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Nightmare Fuel / GoodFellas

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"When they found Carbone in the meat truck, he was frozen so stiff that it took two days to thaw him out for the autopsy."

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  • Tommy DeVito is NF incarnate.
    • Even worse: Martin Scorsese had to tone down some things Tommy did in real life...
      • If that wasn't enough, Henry Hill himself said that the only thing different about Tommy in the film was his physical appearance (in real life he was tall, well-built and had a moustache); everything else was spot-on. The fact that Tommy's craziness wasn't exaggerated at all is blood-curdling.
    • Tommy's execution is pretty horrifying, especially as he realizes what's about to happen a fraction of a second before a bullet blows off half his face.
  • The scene where Jimmy starts thinking about whacking Morrie and all the other hired mooks. He just sits there smoking but then the music goes up and you know he's up to no good.
    • Robert De Niro's eyes in that scene. They just say, with such incredible subtlety, "Time to go on a killing spree."
  • The way Henry's father beats his son when he's a teenager is brutally realistic. It's early on in the film, and highly disturbing.
  • After everything, after all the horrible things he's been a part of, all Hill really cares about is the loss of his gangster status. He doesn't care that he's been partially responsible for the murder and ruining the lives of countless innocent people, all he ever gave a fuck about was himself. At least Tommy's sociopathy was out on the surface.
    • This was intentional, Scorsese got complaints at the previews and he said that the audience should be angry, "The nerve of this guy" and that people should question the mentality and values of the culture that makes being a "schnook" such a bad thing.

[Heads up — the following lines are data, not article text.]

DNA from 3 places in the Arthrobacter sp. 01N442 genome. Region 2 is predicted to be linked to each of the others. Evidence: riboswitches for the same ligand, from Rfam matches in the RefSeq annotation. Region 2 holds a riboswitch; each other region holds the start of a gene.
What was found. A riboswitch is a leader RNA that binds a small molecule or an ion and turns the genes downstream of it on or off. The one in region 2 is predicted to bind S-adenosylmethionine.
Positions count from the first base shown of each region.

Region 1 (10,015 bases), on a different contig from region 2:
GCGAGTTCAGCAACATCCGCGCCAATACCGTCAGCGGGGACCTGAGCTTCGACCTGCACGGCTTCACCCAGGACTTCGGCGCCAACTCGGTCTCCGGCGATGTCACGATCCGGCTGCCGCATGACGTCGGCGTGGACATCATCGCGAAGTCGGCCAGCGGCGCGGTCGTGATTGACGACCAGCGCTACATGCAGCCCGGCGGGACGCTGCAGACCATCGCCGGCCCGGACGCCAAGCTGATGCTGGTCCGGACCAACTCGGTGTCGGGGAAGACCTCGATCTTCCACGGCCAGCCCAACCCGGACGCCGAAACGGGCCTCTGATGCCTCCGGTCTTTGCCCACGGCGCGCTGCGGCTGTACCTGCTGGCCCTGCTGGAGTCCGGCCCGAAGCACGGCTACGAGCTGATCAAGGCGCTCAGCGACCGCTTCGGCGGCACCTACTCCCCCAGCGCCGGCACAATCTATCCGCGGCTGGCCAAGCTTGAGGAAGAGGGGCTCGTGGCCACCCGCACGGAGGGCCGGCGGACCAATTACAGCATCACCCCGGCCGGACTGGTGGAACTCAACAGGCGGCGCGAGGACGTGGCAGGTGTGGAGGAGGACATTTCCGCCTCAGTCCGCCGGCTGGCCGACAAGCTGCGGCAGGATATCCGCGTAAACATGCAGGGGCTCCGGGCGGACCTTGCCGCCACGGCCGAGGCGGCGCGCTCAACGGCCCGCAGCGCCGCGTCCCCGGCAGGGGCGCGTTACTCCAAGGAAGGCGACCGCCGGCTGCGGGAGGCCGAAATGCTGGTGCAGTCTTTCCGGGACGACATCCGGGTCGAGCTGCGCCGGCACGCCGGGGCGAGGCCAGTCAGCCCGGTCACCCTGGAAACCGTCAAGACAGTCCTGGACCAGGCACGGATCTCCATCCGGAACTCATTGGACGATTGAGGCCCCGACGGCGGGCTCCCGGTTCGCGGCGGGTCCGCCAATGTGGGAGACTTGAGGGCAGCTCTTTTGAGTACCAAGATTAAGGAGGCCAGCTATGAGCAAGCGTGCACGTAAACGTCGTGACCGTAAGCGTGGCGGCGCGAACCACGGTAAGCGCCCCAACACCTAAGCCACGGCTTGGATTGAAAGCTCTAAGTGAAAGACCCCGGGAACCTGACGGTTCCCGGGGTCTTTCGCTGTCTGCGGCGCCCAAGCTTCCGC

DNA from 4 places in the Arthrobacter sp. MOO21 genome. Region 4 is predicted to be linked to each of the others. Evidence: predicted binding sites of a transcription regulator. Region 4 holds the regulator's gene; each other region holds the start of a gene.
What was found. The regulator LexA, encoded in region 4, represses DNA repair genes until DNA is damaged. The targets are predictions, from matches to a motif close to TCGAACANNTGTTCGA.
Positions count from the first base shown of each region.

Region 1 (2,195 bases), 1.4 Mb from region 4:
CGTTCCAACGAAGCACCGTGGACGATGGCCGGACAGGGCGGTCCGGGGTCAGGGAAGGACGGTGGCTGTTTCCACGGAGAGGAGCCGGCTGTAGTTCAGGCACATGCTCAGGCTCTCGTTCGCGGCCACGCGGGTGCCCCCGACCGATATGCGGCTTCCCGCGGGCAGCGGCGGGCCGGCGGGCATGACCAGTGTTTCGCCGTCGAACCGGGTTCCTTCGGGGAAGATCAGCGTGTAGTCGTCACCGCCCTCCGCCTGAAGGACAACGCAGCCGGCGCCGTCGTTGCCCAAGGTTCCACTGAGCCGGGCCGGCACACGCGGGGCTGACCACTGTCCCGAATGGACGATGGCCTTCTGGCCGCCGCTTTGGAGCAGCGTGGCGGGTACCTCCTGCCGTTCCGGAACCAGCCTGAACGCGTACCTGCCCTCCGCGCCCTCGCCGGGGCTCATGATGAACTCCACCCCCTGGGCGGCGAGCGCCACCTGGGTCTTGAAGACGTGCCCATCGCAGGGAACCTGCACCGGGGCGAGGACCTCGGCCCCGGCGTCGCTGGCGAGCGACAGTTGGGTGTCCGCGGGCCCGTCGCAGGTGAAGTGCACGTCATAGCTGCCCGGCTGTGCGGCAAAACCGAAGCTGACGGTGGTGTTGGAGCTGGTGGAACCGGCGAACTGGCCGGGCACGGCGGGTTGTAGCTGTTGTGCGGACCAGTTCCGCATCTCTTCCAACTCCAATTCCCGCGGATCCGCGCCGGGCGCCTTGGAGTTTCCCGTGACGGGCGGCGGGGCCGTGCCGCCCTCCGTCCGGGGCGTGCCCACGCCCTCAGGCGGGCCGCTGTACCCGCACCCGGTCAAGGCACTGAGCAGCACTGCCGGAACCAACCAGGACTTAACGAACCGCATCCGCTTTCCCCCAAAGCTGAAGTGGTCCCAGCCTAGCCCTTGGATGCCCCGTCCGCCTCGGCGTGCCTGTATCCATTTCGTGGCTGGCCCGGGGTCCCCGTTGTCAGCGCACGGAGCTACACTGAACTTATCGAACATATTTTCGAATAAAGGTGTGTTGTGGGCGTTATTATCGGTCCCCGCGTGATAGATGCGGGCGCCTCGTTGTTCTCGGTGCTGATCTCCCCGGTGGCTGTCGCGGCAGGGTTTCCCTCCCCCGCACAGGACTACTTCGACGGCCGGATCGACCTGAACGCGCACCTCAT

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  • One of the scariest things about the movie is how casually the mobsters treat murdering their own. One of the best examples is how, rather than simply pay everyone for their roles in the Lufthansa heist, Jimmy would rather just murder all of the people he hangs out with and considers friends and even Henry notes he doesn't particularly care as long as Jimmy doesn't kill him, too. Even later, it's shown that one of Tommy's murderers is Tuddy.
  • One of the things that really drives home the casual brutality of mobster mentality is in the famous "How am I funny?" scene. After Henry realizes Tommy is just messing with him, and everyone laughs it off, the bar owner comes up to talk to Tommy about an outstanding bill he has, and Tommy gets pissed and smashes a bottle over the poor guy's head, and all the other mobsters don't just act like assaulting someone for basically no reason is no big deal, it's funny to them, even though just moments ago they were honestly afraid Tommy was going to possibly murder Henry for no reason other than accidentally offending him. Also, who's to say Tommy wasn't serious, and just changed his mind when Henry called him out?
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  • The Peek-a-Boo Corpse reveals of the Lufthansa heist perps' bodies (especially Frankie Carbone in the meat locker), all set to the instrumental break in Eric Clapton's "Layla".
    Henry Hill: When they found Carbone in the meat truck, he was frozen so stiff that it took two days to thaw him out for the autopsy.
  • Two scenes with Jimmy in particular are meant to chill the audience by showing what a casual monster Jimmy really is. The first scene is when Jimmy asks Henry "Think Morrie tells his wife everything?" and Henry narrates that Jimmy by just asking the question, has revealed beyond a shadow of a doubt that he's going to kill Morrie. The second scene is towards the very end of the film after Henry and Karen have been busted, and it's very subtle because it doesn't involve any revealing narration: Jimmy asks Karen what kinds of questions the police have been asking Henry. Just by the nature of the question, the tone of his voice, and the look on his face, it's meant to clue in the audience that Jimmy is thinking the exact same thoughts about Henry at that moment, as when he decided to kill Morrie.
    • During the party where Morrie is set to be whacked, Henry is internally trying to think about how to convince Jimmy not to kill Morrie. After the whole gang has such a good time with Morrie, Jimmy tells Henry their plan to kill him is cancelled, relieving Henry. Later that night, Tommy fatally stabs him in the back of the neck with a wire because he wouldn't shut up. To further show how much of a monster Jimmy is, Carbone is involved in the murder and is later killed himself. It legitimately doesn’t matter how good you are to Jimmy Conway or how loyal you are to the crew. The second Jimmy thinks you are in the way of him making more money, you will die.

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